Honoring the Legacy of Lewis and Clark:
Native American Art and
the Nineteenth Century American West

January 11 – March 2, 2003

Honoring the Legacy of Lewis and Clark: Native American Art and the Nineteenth Century American West pays homage to Native American art and culture with objects from the Museum’s permanent collection and private loans

The Lewis and Clark expedition of 1804–1806 encountered many Native American groups as it traversed the prairie, plains, and plateau country, finally arriving at the northwest coast. The American West, opened by Lewis and Clark, was visited not only by explorers but also by photographers and artists, who recorded the landscape and its inhabitants. These images were disseminated in prints, books, and photographs, expanding our country’s knowledge of its vast frontier.

Trade between Native Americans and Europeans was well established in some areas by the early nineteenth century. Lewis and Clark carried glass beads popular with Native American women for use in their arts. Dating from the late nineteenth to the early twentieth centuries, this selection of objects offers evidence that the native peoples encountered by Lewis and Clark maintained their traditional styles and methods of production nearly one hundred years later, incorporating native and trade materials.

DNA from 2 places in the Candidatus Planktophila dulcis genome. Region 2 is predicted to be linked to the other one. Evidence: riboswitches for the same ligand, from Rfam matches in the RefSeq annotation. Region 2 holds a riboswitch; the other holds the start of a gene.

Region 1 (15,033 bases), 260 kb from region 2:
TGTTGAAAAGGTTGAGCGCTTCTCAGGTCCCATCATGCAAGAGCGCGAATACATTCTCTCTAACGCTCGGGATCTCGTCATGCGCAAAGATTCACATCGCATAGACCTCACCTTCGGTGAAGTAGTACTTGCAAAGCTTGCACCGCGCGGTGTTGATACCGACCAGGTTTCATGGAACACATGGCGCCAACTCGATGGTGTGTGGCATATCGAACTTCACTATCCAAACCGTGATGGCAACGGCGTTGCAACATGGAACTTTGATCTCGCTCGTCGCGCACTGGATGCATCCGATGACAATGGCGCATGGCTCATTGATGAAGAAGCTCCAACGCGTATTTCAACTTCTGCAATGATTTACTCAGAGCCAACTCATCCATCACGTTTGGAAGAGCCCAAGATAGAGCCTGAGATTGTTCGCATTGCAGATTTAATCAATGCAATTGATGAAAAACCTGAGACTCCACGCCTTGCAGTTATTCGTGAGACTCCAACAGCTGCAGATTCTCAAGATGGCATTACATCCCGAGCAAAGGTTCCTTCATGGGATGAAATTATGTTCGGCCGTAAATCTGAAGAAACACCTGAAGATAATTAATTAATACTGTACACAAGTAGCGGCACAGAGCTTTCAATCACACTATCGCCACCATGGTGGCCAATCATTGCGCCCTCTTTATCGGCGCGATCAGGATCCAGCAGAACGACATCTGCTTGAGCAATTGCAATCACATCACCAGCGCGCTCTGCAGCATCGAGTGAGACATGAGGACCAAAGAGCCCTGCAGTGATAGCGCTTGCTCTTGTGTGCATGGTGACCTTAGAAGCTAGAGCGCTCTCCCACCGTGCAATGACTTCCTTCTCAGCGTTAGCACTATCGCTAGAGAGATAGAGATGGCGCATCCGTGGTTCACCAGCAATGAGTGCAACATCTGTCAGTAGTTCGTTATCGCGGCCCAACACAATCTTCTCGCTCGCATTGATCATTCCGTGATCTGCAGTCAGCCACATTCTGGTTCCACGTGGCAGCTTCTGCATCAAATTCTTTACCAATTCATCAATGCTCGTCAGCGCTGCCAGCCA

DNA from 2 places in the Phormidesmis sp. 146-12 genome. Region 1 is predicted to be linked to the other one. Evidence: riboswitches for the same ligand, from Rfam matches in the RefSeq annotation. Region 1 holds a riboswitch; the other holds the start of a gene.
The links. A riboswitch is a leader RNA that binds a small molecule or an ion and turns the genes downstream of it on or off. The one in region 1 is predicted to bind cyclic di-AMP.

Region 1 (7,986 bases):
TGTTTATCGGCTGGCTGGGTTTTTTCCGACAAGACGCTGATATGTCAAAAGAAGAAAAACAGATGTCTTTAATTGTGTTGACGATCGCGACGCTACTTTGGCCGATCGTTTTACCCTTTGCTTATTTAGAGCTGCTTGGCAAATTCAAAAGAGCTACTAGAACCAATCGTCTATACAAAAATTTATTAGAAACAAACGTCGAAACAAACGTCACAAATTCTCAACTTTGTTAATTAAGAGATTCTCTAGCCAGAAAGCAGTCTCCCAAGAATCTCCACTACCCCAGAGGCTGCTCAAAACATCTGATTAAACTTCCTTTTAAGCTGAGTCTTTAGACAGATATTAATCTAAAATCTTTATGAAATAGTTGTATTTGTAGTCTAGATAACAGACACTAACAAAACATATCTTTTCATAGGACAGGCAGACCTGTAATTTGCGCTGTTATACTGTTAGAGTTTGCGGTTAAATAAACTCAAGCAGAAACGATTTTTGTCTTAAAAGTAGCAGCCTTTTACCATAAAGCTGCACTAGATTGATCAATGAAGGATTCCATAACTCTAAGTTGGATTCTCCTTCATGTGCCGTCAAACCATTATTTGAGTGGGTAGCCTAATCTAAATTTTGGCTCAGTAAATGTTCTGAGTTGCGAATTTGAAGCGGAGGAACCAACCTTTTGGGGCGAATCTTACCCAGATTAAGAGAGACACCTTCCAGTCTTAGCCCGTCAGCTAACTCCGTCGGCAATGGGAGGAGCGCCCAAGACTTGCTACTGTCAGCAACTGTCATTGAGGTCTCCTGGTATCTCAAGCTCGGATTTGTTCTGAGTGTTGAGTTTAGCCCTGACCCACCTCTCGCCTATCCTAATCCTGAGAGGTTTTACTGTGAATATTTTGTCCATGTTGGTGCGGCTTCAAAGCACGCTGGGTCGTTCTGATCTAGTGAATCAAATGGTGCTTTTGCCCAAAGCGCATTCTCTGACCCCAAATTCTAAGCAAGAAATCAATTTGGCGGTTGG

On view will be beaded garments from the Plains and Prairie peoples, basketry utilizing local fibers crafted by peoples of the plateau, and Native American objects that show the effect of continued contact with Euro-Americans.

The University of Virginia Art Museum is located at 155 Rugby Road, one block from the Rotunda. Admission is free. Public hours are 1:00-5:00, Tuesday through Sunday.


Complementing these works are prints by George Catlin and Karl Bodmer showing images of the land and people, on loan from the A. G. Edwards Corporate Collection through the sponsorship of the Charlottesville office.


Lewis & Clark Exploratory Center

National Council of the
Lewis and Clark Bicentennial